Canon’s EF-S 60mm f/2.8 Macro USM Lens; An APS-C Lens That Lets You Get Closer

If I could, I'd spend all my time hunting down bugs and lizards and any other critters small enough to fit inside a macro lens. Simply stated, I love macro. So I couldn't wait to put the new EF-S 60mm f/2.8 Macro lens through its paces on my Canon EOS 20D digital SLR.

As you may already know, EF-S is Canon's designation for APS-C-dedicated lenses (meaning they can only be fitted to Digital Rebels, the EOS 20D, and future generations in this format). APS-C is here for the long haul, so don't let that stop you from investing in these lenses.

Compared To Canon's Other Macro Lenses For The EOS
Before Canon addressed the APS-C format digital SLR, you had a choice of several optics. The first was the 50mm Macro, which only went to half life-size, with optional life-size adapter. In addition to slow autofocus, owing to an antiquated drive mechanism, that lens had to physically extend outward to focus close, which proved awkward, especially with skittish bees, butterflies, and the like.

Prime Macro Subject

This is the kind of picture a macro lens was made for. With the MR-14EX Macro Ring Lite mounted to the front of the lens on my EOS 20D, I patiently waited for one bee to move into position. The shrub was full of spiny thistles, making my approach that much more difficult. There were lots of misses before I got this shot. The lens was set to MF, with magnification at life-size. Note: All those specks are pollen.
All Photos © 2005, Jack Neubart, All Rights Reserved

When I purchased the EF 100mm f/2.8, I put aside the 50mm. You can't beat a lens that goes all the way to life-size, especially when you add internal focusing and much faster and quieter autofocus. I also worked with the extraordinary MP-E 65mm f/2.8 1-5x Macro--this is a macro lens with completely different stripes--much like working with a bellows but without all the hassle. Missing in my macro arsenal is the 180mm f/3.5L--and for good reason: it's a long, heavy lens. I prefer lenses light enough to hand hold. Which is why the new 60mm f/2.8 is a welcome addition to the Canon line-up.

Macro Ring Lite

Macro photography is full of unexpected discoveries. I moved in to photograph the tiny florets (about the size of a fingernail) when I suddenly came upon these unidentified insects mating. At or near life-size, depth of field is limited. I tried moving around so that both insects were parallel to the film (sensor) plane, and even at f/32 (ISO 400), some parts of the insects are a tad out of focus (when viewed full size). Lighting: MR-14EX Macro Ring Lite.

This compact lens measures a mere 3" long and weighs less than 12 oz. I mounted it to an EOS 20D and it balanced nicely, and I suspect it will handle just as comfortably with a Digital Rebel. Equally important if you want to save money on glass filters, the lens features a 52mm filter thread, just like the old 50mm Macro.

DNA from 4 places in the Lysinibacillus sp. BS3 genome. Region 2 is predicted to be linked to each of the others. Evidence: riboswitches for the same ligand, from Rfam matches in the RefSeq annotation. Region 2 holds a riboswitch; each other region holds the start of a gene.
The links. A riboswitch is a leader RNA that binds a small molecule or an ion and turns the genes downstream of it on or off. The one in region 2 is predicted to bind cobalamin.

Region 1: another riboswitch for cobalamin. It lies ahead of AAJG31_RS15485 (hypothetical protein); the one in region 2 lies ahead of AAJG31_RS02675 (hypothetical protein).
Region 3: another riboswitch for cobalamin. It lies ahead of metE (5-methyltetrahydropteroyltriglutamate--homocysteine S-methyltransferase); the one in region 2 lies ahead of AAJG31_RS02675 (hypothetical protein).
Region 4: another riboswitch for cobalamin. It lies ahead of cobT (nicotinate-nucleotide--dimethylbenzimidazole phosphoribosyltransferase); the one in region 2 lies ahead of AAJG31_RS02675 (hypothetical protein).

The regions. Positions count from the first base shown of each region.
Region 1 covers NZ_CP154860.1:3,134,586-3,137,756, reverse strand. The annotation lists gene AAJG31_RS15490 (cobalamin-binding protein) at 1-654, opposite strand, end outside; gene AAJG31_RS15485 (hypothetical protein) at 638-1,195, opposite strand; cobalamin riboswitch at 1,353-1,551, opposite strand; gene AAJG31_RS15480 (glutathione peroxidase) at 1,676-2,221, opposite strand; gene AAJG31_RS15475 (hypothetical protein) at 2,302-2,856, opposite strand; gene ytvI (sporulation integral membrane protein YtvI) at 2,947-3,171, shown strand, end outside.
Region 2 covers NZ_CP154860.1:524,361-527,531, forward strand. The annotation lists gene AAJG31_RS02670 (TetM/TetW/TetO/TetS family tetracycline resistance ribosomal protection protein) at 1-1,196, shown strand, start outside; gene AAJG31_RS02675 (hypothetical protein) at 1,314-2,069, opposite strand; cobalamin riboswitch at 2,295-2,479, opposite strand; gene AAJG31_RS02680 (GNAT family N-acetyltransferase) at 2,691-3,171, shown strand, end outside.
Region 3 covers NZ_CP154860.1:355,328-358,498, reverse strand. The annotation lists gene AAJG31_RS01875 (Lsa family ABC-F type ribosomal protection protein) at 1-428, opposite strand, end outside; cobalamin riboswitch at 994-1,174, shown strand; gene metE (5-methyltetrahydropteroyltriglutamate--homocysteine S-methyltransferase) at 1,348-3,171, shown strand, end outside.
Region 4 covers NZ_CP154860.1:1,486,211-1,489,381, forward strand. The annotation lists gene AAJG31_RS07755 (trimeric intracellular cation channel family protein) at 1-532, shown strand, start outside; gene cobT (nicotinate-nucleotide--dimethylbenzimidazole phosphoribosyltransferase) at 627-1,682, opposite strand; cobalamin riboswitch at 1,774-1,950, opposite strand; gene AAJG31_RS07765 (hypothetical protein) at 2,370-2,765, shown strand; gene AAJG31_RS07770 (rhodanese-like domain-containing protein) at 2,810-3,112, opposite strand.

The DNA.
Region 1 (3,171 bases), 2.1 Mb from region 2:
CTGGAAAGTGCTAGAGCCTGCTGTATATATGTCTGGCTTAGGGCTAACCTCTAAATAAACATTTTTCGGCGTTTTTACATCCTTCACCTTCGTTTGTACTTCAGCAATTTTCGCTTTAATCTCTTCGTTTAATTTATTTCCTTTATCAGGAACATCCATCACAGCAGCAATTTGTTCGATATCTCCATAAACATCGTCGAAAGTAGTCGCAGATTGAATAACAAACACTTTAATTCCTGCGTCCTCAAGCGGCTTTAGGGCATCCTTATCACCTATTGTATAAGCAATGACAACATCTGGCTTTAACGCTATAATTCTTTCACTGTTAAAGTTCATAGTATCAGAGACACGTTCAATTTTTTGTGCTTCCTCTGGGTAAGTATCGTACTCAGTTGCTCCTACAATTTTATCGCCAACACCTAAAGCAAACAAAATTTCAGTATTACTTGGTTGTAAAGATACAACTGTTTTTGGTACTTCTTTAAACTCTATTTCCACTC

The maximum f/2.8 aperture makes this lens a tad slower than the 50mm, but still usable as an all-around normal lens--just not for photojournalism, which gains an edge with fast optics. This glass also benefits from a circular aperture, now popular in an increasing number of Canon lenses, for circular out-of-focus highlights and smoother out-of-focus backgrounds (down to two stops from maximum aperture). The lens is said to offer true flat-field recording, meaning you should be able to get corner-to-corner sharpness across the imaging field.

Side Lighting

When I approached this plant, I was taken by this cluster of clover-like leaves and decided to shoot this more as a study in natural design than an exercise in macro photography. I set the MR-14EX Macro Ring Lite's lighting ratio to produce an uneven throw of light to add depth to the shot.

In general, macro imaging benefits from the use of floating lens elements to help you achieve sharper results in camera. Also of utmost importance for speed, convenience, and a better shot at getting those elusive tight close-ups, the lens focuses all the way to life-size without adapters, akin to the 100mm Macro. Both lenses also share Canon's proprietary UltraSonic Motor (USM) drive autofocusing. And focusing on these lenses is internal, so nothing pops out at my subjects unexpectedly.

It is possible to override autofocus by turning the focusing ring, which gives you full manual focusing control--if only for the moment. As soon as you hit the shutter button again, the lens reverts to autofocus.

High Color Saturation

The EF-S 60mm Macro is certainly capable of capturing good color saturation. Lighting: MR-14EX Macro Ring Lite.

The Reality Of A 60mm Macro Lens
One problem specific to a short focal-length macro lens (meaning 50-60mm) is that it gives you little breathing room between you and skittish subjects. Unfortunately, that doesn't change when mounting the 60mm Macro on an APS-C format camera, even though the effective focal length is 96mm (60 x 1.6x conversion factor). The minimum focusing distance for life-size image capture with this lens is 20cm/8" (from film plane to subject). On the 100mm Macro (160mm in APS-C format), that distance is 31cm/12" (whether on an APS-C format or full-frame sensor Canon digital SLR or 35mm SLR--the minimum focusing distance and magnification values do not change). One foot is a considerable distance when it comes to wary subjects.